Wednesday, 11 April 2012
The other week, I was shopping in the supermarket and spotted a load of Cadbury’s Cream Eggs. I know how much Mrs PM likes them, so I treated her (and me) to a box of six.
She was delighted and over the next few days we enjoyed a cream egg in the evening.
Last night, I was chatting to my kids and Mrs PM over a meal, when I made a joke about her. The kids laughed but Mrs PM glared.
“You’ve just lost loads of Brownie Points,” she warned.
“It doesn’t matter; I have loads of them,” I said triumphantly. “Those Cream Eggs I bought last week must have earned me thousands.”
“You mean the six Cream Eggs of which you stole three?” said Mrs PM. “That earned you three Brownie Points”.
“THREE?” I said incredulously. “THREE???? I won’t bother next time; THREE??? It’s hardly worth the effort.”
I realised then, as my lads sniggered, that I had lost the battle and approximately four and half million further Brownie Points.
And it has started me thinking – what exactly ARE Brownie Points? How do you acquire them? And once you have them, how do you make sure that you keep them?
What are Brownie Points?
I don’t actually know. All I do know is that they are a representation of my position in the scale of Mrs PM’s feelings, providing an indication of whether I am in her good books or her bad books. Here is a graph to represent how I see Brownie Points plotted against Pain:
The more Brownie Points you have, the less Pain you experience.
As you can tell, I cannot show the actual number of Brownie Points required to produce zero pain. And of course, I haven’t factored in Mrs PM.
For all I know the graph could look like this:
In fact, it probably does.
So how do you acquire these so-called Brownie Points?
Using my male mind, I have always assumed that if you do something good, your Brownie Point account automatically has a few thousand deposited into it. There is, however, a factor I have discovered that affects this. It is called the Female Factor. And what’s worse, it varies from female to female.
I stupidly assumed that because Mrs PM loves Cream Eggs that I would be in credit for days if not weeks. But I wasn’t – and all it took to annihilate the contents of my account were a few ill-chosen words that caused my lads to laugh at her in a restaurant full of people.
I have another example. A mate of mine spent the entire day laying laminate flooring in his house while she was at work. When she returned, he had finished and was taking a well-deserved rest with a beer and a sandwich, watching the football on TV.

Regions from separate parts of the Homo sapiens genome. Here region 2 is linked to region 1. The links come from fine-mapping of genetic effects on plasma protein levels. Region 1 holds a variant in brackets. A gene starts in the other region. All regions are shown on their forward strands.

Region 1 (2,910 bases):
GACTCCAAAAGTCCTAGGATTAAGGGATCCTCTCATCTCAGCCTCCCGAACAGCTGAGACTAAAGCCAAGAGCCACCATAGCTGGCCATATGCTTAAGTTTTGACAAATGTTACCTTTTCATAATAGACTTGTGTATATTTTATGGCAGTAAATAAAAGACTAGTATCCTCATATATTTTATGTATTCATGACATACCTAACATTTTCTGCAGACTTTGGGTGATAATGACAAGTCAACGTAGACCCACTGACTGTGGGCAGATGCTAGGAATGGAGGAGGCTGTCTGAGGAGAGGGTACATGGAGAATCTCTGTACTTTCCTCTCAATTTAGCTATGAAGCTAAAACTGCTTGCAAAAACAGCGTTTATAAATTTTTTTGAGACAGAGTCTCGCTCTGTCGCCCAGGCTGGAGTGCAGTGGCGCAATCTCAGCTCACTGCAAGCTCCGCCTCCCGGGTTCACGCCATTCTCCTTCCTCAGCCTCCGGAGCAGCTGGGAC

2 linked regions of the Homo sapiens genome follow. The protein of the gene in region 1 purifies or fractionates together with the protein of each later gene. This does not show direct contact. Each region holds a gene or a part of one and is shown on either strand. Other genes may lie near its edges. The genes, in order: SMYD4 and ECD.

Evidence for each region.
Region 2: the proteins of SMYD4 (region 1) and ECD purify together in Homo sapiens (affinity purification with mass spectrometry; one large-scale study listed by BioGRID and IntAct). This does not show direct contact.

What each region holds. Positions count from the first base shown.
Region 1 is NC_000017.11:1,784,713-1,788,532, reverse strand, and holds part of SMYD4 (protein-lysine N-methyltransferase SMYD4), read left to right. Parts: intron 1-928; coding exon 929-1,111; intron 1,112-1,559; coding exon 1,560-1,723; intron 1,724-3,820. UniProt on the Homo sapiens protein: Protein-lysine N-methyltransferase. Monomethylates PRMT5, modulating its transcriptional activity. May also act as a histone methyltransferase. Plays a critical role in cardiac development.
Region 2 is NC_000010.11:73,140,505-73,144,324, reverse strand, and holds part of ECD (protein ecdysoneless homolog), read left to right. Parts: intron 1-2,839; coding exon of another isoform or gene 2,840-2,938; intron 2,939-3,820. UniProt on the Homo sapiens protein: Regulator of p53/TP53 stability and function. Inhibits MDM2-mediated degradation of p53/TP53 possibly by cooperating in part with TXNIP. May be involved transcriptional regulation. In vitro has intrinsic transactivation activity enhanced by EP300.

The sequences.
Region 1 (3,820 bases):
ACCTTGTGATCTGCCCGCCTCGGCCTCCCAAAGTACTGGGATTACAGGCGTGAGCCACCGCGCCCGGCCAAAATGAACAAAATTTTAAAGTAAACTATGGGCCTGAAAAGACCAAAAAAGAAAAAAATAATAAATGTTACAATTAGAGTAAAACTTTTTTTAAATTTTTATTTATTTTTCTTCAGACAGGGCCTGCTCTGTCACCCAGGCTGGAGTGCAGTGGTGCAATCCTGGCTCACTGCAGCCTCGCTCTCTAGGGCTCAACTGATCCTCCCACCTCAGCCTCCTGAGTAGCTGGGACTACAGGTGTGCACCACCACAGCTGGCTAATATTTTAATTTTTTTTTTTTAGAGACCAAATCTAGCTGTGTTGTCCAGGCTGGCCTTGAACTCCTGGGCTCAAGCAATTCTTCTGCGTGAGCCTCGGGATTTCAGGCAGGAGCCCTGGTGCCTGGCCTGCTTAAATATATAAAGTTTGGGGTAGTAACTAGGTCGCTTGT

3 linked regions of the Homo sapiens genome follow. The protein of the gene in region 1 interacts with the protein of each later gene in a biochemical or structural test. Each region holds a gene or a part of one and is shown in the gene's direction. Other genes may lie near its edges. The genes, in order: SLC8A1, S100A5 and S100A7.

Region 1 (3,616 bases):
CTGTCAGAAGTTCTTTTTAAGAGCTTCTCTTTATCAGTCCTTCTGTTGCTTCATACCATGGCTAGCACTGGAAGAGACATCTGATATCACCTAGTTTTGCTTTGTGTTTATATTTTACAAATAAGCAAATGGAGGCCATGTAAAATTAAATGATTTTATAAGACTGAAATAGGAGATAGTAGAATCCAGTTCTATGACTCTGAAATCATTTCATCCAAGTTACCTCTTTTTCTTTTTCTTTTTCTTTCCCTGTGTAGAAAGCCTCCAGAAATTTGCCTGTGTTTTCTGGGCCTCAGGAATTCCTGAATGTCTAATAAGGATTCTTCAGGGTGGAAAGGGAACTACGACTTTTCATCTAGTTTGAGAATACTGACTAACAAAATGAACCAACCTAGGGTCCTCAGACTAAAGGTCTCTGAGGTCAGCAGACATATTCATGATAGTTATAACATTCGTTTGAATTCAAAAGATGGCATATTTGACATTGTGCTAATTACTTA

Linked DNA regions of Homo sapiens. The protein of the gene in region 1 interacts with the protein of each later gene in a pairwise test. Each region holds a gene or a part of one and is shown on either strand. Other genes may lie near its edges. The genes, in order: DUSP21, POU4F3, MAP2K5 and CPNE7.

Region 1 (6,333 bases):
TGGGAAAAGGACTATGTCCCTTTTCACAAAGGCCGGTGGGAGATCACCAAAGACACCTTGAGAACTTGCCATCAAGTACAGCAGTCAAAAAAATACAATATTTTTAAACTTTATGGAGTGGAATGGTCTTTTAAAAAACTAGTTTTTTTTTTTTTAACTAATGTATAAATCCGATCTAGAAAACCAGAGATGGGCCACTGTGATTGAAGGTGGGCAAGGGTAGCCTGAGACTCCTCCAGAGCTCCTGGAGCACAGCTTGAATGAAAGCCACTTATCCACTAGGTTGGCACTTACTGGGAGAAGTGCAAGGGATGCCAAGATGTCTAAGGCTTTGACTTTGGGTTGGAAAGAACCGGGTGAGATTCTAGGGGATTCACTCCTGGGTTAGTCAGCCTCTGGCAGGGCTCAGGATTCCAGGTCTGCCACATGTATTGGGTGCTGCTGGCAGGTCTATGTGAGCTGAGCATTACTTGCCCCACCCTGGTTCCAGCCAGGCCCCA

Her first words weren’t “Wow – good job.”
They were: “Why haven’t you started dinner? And why haven’t you washed up? This house is a tip!”
If he had spent one hour, cleaning the kitchen, washing up and preparing dinner he would have acquired more Brownie Points than he did spending five hours laying down a floor.
That doesn’t make sense to me.
If I am watching football and Mrs PM returns home from shopping, if I leap up and make a cup of tea for her and then boast about loading the dishwasher, hoovering and feeding the cats, I gain more points than if I had driven to the Trafford Centre and bought something we needed.
Why? Because I completed three jobs with a fourth in progress rather than just the one job.
Does that make sense to any male readers?
It might make sense to female readers but it really doesn’t make sense to me at all.
Once you have performed lots of little tasks and amassed a fortune in Brownie Points, how do you keep them?
This is perhaps the trickiest question of all. I have learned a few tricks but I am no expert; I am a mere apprentice learning from past mistakes.
Here’s how you keep them:
Keep your account topped up with complements. Notice when she has had her hair cut and tell her that she looks fabulous. Do not go shopping with her, but when she returns showing off her new clothes, take interest and let her know how fabulous her choices are. Make her a cup of tea out of the blue. Be romantic.
But the most important thing is – ever underestimate the cost in Brownie Points for the bad things that you do.
And be aware that you will not know which things are good and which things are bad.
For example, a football match costs a lot more Brownie Points than you can imagine. If you have enough Brownie Points to pay for a night out with the lads, the cost goes up exponentially if:
You come home absolutely leathered.
You remark on a good looking woman you saw.
You wake her up.
You say you are going to come home at 10 o’clock and roll in at midnight.
You do not answer the phone or reply to any texts she has sent.
You hangover is so bad that you can’t do anything the next day.
Understanding Brownie Points is like learning to read and write Chinese; a skill that is difficult to master and demands as much attention as you are willing to give it.
In the end, the rewards are incredible but men ever reach the pinnacle and amass enough Brownie Points to achieve these rewards.
By the way, does anybody know Chinese for “You look lovely today, dearest?”